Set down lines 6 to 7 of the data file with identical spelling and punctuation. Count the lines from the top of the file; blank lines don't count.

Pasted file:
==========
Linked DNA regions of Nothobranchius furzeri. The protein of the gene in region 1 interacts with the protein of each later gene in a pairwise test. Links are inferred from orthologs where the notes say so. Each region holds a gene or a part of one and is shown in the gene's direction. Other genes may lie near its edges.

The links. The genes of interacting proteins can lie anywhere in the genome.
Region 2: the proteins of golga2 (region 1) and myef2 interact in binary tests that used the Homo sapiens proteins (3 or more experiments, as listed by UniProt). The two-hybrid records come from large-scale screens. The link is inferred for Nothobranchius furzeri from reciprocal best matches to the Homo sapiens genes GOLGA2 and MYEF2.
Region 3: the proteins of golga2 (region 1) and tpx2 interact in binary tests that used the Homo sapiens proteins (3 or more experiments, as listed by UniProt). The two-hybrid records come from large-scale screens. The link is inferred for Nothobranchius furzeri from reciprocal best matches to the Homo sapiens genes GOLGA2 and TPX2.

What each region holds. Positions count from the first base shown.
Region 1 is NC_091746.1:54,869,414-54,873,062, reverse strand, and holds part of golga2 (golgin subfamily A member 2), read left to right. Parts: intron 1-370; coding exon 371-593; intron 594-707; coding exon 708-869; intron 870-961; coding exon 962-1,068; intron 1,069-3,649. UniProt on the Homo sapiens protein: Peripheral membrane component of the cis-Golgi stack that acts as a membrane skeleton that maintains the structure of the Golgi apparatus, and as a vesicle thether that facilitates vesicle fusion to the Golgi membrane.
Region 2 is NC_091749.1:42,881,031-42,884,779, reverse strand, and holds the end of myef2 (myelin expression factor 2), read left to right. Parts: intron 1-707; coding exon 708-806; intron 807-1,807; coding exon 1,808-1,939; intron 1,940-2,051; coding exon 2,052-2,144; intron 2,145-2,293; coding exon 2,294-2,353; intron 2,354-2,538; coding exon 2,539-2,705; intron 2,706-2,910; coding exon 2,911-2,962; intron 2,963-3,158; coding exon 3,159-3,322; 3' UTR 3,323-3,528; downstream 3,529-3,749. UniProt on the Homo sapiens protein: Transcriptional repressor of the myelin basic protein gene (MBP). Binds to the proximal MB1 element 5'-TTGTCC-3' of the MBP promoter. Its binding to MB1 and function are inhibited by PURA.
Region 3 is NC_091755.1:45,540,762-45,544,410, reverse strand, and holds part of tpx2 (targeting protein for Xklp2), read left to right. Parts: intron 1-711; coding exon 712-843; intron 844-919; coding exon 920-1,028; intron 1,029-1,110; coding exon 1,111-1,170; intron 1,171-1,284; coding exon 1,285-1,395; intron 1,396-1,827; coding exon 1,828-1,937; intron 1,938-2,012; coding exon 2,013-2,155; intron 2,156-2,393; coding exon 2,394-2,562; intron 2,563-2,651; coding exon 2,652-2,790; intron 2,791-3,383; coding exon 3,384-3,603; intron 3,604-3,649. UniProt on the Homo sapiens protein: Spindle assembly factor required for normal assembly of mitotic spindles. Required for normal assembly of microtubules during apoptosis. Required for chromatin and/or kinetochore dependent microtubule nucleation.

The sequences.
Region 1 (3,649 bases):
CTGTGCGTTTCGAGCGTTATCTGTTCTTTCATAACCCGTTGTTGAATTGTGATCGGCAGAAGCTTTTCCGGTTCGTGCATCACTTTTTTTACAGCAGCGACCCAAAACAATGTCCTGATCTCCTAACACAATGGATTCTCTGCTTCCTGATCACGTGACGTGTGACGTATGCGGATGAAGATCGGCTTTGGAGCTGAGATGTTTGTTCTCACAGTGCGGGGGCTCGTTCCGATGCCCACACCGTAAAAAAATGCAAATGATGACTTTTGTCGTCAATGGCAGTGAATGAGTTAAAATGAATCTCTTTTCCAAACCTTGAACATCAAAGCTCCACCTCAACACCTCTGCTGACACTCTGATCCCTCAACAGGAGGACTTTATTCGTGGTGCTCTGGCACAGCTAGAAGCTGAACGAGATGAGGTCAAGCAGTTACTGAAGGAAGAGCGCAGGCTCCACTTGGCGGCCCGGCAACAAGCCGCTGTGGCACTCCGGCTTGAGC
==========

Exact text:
Region 1 is NC_091746.1:54,869,414-54,873,062, reverse strand, and holds part of golga2 (golgin subfamily A member 2), read left to right. Parts: intron 1-370; coding exon 371-593; intron 594-707; coding exon 708-869; intron 870-961; coding exon 962-1,068; intron 1,069-3,649. UniProt on the Homo sapiens protein: Peripheral membrane component of the cis-Golgi stack that acts as a membrane skeleton that maintains the structure of the Golgi apparatus, and as a vesicle thether that facilitates vesicle fusion to the Golgi membrane.
Region 2 is NC_091749.1:42,881,031-42,884,779, reverse strand, and holds the end of myef2 (myelin expression factor 2), read left to right. Parts: intron 1-707; coding exon 708-806; intron 807-1,807; coding exon 1,808-1,939; intron 1,940-2,051; coding exon 2,052-2,144; intron 2,145-2,293; coding exon 2,294-2,353; intron 2,354-2,538; coding exon 2,539-2,705; intron 2,706-2,910; coding exon 2,911-2,962; intron 2,963-3,158; coding exon 3,159-3,322; 3' UTR 3,323-3,528; downstream 3,529-3,749. UniProt on the Homo sapiens protein: Transcriptional repressor of the myelin basic protein gene (MBP). Binds to the proximal MB1 element 5'-TTGTCC-3' of the MBP promoter. Its binding to MB1 and function are inhibited by PURA.